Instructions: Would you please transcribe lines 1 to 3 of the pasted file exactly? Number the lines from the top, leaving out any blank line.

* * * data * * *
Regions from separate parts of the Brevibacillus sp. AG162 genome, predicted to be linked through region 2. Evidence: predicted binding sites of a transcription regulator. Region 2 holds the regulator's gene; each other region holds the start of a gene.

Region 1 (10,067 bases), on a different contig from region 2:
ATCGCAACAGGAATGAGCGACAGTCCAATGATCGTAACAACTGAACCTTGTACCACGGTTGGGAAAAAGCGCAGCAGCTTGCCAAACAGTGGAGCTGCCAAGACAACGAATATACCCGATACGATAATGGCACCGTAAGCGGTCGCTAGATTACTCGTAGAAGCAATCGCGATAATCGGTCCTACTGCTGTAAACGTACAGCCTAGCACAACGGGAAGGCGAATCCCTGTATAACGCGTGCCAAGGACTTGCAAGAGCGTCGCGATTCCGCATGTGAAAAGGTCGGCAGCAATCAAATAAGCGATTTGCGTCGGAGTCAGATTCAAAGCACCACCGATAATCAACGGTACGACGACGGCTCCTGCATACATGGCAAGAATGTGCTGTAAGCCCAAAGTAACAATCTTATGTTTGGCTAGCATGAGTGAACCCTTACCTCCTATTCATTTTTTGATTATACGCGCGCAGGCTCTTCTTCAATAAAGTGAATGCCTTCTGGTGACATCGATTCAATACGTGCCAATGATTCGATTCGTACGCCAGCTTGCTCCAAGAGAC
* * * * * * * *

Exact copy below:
Regions from separate parts of the Brevibacillus sp. AG162 genome, predicted to be linked through region 2. Evidence: predicted binding sites of a transcription regulator. Region 2 holds the regulator's gene; each other region holds the start of a gene.

Region 1 (10,067 bases), on a different contig from region 2:
ATCGCAACAGGAATGAGCGACAGTCCAATGATCGTAACAACTGAACCTTGTACCACGGTTGGGAAAAAGCGCAGCAGCTTGCCAAACAGTGGAGCTGCCAAGACAACGAATATACCCGATACGATAATGGCACCGTAAGCGGTCGCTAGATTACTCGTAGAAGCAATCGCGATAATCGGTCCTACTGCTGTAAACGTACAGCCTAGCACAACGGGAAGGCGAATCCCTGTATAACGCGTGCCAAGGACTTGCAAGAGCGTCGCGATTCCGCATGTGAAAAGGTCGGCAGCAATCAAATAAGCGATTTGCGTCGGAGTCAGATTCAAAGCACCACCGATAATCAACGGTACGACGACGGCTCCTGCATACATGGCAAGAATGTGCTGTAAGCCCAAAGTAACAATCTTATGTTTGGCTAGCATGAGTGAACCCTTACCTCCTATTCATTTTTTGATTATACGCGCGCAGGCTCTTCTTCAATAAAGTGAATGCCTTCTGGTGACATCGATTCAATACGTGCCAATGATTCGATTCGTACGCCAGCTTGCTCCAAGAGAC